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Topographic Variation in Aboveground Biomass in a Subtropical Evergreen Broad-Leaved Forest in China

  • Dunmei Lin,

    Affiliations State Key Laboratory of Vegetation and Environmental Change, Institute of Botany, Chinese Academy of Sciences, Beijing, China, University of Chinese Academy of Sciences, Beijing, China

  • Jiangshan Lai,

    Affiliation State Key Laboratory of Vegetation and Environmental Change, Institute of Botany, Chinese Academy of Sciences, Beijing, China

  • Helene C. Muller-Landau,

    Affiliation Smithsonian Tropical Research Institute, Balboa, Ancon, Republic of Panama

  • Xiangcheng Mi,

    Affiliation State Key Laboratory of Vegetation and Environmental Change, Institute of Botany, Chinese Academy of Sciences, Beijing, China

  • Keping Ma

    Affiliation State Key Laboratory of Vegetation and Environmental Change, Institute of Botany, Chinese Academy of Sciences, Beijing, China


15 May 2013: Lin D, Lai J, Muller-Landau HC, Mi X, Ma K (2013) Correction: Topographic Variation in Aboveground Biomass in a Subtropical Evergreen Broad-Leaved Forest in China. PLOS ONE 8(5): 10.1371/annotation/779db3d7-8d77-4c40-8f64-c694c2e30912. View correction


The subtropical forest biome occupies about 25% of China, with species diversity only next to tropical forests. Despite the recognized importance of subtropical forest in regional carbon storage and cycling, uncertainties remain regarding the carbon storage of subtropical forests, and few studies have quantified within-site variation of biomass, making it difficult to evaluate the role of these forests in the global and regional carbon cycles. Using data for a 24-ha census plot in east China, we quantify aboveground biomass, characterize its spatial variation among different habitats, and analyse species relative contribution to the total aboveground biomass of different habitats. The average aboveground biomass was 223.0 Mg ha−1 (bootstrapped 95% confidence intervals [217.6, 228.5]) and varied substantially among four topographically defined habitats, from 180.6 Mg ha−1 (bootstrapped 95% CI [167.1, 195.0]) in the upper ridge to 245.9 Mg ha−1 (bootstrapped 95% CI [238.3, 253.8]) in the lower ridge, with upper and lower valley intermediate. In consistent with our expectation, individual species contributed differently to the total aboveground biomass of different habitats, reflecting significant species habitat associations. Different species show differently in habitat preference in terms of biomass contribution. These patterns may be the consequences of ecological strategies difference among different species. Results from this study enhance our ability to evaluate the role of subtropical forests in the regional carbon cycle and provide valuable information to guide the protection and management of subtropical broad-leaved forest for carbon sequestration and carbon storage.


The carbon cycle of the earth has been massively altered by anthropogenic activities [1][3]. Forests represent a major reservoir of global carbon, and play a major role in regional and global carbon cycles because they act as carbon sinks during succession and as carbon sources when destroyed or degraded by human or natural disturbances [4], [5]. An accurate estimate of the magnitude of carbon stocks in forest ecosystems within different climatic regions is therefore essential for understanding global and regional carbon budgets [2]. As a result, there have been increased efforts during the past several decades to estimate carbon stocks in forest ecosystems [1], [6][10].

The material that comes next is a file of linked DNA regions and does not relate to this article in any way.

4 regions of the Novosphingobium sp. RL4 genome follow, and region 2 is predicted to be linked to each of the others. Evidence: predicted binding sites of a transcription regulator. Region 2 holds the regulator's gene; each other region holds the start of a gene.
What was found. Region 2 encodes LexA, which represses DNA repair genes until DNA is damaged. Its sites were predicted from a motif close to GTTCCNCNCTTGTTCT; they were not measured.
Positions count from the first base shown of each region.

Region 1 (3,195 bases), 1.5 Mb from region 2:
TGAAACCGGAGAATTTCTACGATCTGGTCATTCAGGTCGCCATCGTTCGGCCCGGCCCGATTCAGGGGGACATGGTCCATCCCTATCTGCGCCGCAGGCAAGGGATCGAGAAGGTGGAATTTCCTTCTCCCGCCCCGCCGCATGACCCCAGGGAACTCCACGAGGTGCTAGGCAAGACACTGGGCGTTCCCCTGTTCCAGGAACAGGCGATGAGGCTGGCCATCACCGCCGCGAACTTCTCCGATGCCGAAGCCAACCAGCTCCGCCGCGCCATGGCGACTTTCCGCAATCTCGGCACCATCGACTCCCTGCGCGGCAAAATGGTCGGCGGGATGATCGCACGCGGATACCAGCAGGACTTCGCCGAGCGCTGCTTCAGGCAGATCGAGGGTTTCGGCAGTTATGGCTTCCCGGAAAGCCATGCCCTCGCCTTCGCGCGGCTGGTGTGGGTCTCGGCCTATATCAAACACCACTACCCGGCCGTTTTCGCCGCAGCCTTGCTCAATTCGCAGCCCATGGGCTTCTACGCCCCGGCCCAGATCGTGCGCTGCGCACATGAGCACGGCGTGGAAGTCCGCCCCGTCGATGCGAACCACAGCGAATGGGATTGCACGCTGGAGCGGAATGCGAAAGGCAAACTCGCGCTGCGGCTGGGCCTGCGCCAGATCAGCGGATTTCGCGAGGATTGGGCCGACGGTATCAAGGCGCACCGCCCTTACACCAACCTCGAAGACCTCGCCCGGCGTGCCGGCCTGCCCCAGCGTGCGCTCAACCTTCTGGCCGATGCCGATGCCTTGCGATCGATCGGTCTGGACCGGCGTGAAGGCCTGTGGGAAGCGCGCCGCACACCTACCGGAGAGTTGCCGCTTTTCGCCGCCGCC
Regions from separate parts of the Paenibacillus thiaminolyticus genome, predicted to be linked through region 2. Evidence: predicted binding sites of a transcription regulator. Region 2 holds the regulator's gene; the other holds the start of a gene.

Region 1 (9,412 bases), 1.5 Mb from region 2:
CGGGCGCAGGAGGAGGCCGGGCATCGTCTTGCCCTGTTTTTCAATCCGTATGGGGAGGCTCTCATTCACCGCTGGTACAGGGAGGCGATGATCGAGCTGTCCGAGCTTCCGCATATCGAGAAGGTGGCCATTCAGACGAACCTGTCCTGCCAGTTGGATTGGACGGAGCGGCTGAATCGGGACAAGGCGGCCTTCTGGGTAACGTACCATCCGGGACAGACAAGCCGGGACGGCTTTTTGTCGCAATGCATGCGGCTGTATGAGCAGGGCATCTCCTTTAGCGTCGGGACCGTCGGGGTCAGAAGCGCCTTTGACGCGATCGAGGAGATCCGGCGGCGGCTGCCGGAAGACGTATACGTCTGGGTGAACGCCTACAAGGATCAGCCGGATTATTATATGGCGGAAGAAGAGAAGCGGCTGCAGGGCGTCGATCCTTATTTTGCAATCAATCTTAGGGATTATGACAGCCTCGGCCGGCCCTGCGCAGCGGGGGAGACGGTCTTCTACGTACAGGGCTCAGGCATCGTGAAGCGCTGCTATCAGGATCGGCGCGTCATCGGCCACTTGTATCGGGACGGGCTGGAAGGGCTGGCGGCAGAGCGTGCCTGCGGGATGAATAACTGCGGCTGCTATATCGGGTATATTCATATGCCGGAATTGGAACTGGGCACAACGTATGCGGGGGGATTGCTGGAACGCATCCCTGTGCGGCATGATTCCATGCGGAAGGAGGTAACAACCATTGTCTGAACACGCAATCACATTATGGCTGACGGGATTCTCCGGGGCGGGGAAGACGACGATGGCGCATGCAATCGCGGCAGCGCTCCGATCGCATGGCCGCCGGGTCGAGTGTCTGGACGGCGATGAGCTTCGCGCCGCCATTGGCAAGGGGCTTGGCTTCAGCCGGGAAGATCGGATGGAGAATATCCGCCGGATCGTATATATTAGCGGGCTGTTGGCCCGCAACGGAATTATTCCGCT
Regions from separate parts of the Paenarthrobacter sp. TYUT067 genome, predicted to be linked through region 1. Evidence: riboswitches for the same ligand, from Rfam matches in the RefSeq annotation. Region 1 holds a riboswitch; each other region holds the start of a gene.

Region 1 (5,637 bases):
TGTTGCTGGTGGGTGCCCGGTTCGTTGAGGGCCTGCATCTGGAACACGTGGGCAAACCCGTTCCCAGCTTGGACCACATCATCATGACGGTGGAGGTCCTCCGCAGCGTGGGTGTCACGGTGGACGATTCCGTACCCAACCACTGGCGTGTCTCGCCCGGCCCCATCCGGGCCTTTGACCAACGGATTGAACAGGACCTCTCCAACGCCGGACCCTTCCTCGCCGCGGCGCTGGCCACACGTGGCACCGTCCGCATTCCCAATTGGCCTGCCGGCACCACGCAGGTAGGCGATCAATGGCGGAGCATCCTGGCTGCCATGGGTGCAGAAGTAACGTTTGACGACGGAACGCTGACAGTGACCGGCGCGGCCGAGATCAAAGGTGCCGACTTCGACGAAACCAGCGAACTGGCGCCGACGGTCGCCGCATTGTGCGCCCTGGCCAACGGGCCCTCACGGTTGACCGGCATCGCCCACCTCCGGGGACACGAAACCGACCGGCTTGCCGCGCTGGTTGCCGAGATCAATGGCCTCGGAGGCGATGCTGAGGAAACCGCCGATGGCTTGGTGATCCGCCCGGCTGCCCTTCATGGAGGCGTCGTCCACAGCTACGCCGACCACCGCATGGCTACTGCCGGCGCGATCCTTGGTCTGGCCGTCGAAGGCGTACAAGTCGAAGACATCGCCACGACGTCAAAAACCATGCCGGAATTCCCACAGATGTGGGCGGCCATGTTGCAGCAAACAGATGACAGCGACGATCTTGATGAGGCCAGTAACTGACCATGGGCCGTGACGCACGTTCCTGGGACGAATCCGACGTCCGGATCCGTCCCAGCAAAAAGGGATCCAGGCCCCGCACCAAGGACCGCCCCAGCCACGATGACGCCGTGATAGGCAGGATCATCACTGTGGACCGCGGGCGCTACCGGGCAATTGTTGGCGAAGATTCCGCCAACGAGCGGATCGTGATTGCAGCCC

In forest ecosystems, carbon is stored mostly in two pools: biomass and soil organic matter. Much of the carbon in soil is physically and chemically kept and not easily oxidized [11], [12]. In contrast, biomass, particularly aboveground biomass, is vulnerable to natural and anthropogenic disturbances, such as wildfire, logging, land conversion, storms, and insect or disease outbreaks [4]. Thus, the dynamic of aboveground biomass will dominate the short-term response of carbon storage in forest ecosystems, and are appropriately the dominant focus of research on forest carbon pools.

Due to the influence of the Tibetan plateau, subtropical region of China lacks a dry belt [13]. Subtropical evergreen broad-leaved forests rich in biodiversity are thus widely distributed. These forests developed under subtropical monsoon climate characterized by hot, wet summers and slightly cold, dry winters and distinct four seasons [14], [15]. Annual mean rainfall of this region range from 1000 mm to 2000 mm (unevenly distributed among different months) and annual mean temperature range from 14°C to 22°C [14], [15]. Species of Fagaceae, Lauraceae and Theaceae dominate these forests and Cyclobalanopsis, Castanopsis and Lithocarpus, in general, are the dominants on the canopy [14], [15]. This forest type covers approximately a quarter of the area of China, therefore, possesses great social and ecological benefits [14][16]. Many studies have demonstrated that it plays a critical role in regional carbon storage and cycling [5], [6], [8], [17]. These forests appear unique in terms of their climate characteristics, forest structure and species composition [15], therefore, predictions of biomass based on data from temperate and tropical forests in the world may not yield reliable estimate for this region [9], [18][21]. In addition, large areas of the forests have been deforested or converted to agricultural land, and subsequently abandoned and naturally regenerate to secondary forests over the past several decades [16]. Old growth forests primarily survive in remote mountain ranges that are less accessible for land use. Commonly, old growth forests can be expected to provide a reasonable estimate of the upper limit of carbon storage for similar forest types [9], [22][24]. Therefore, better understanding the carbon storage of the old growth forests will provide valuable information for estimating carbon sequestration potential of the secondary forest and quantifying the amount of carbon lost as a result of past land-use activities. A number of field-based estimates of subtropical forests biomass have been carried out in China and some of them were conducted in old growth forests (Table S1). However, there is still large uncertainty regarding the aboveground biomass estimates for subtropical forests in China because most previous studies were based on measurements over extremely small areas (Table S1), and thus are subject to large sampling errors and may fail to adequately characterize the actual aboveground biomass of the study sites [25], [26]. Therefore, study of larger sampling area is needed to get a more accurate biomass value of subtropical old growth forests in China.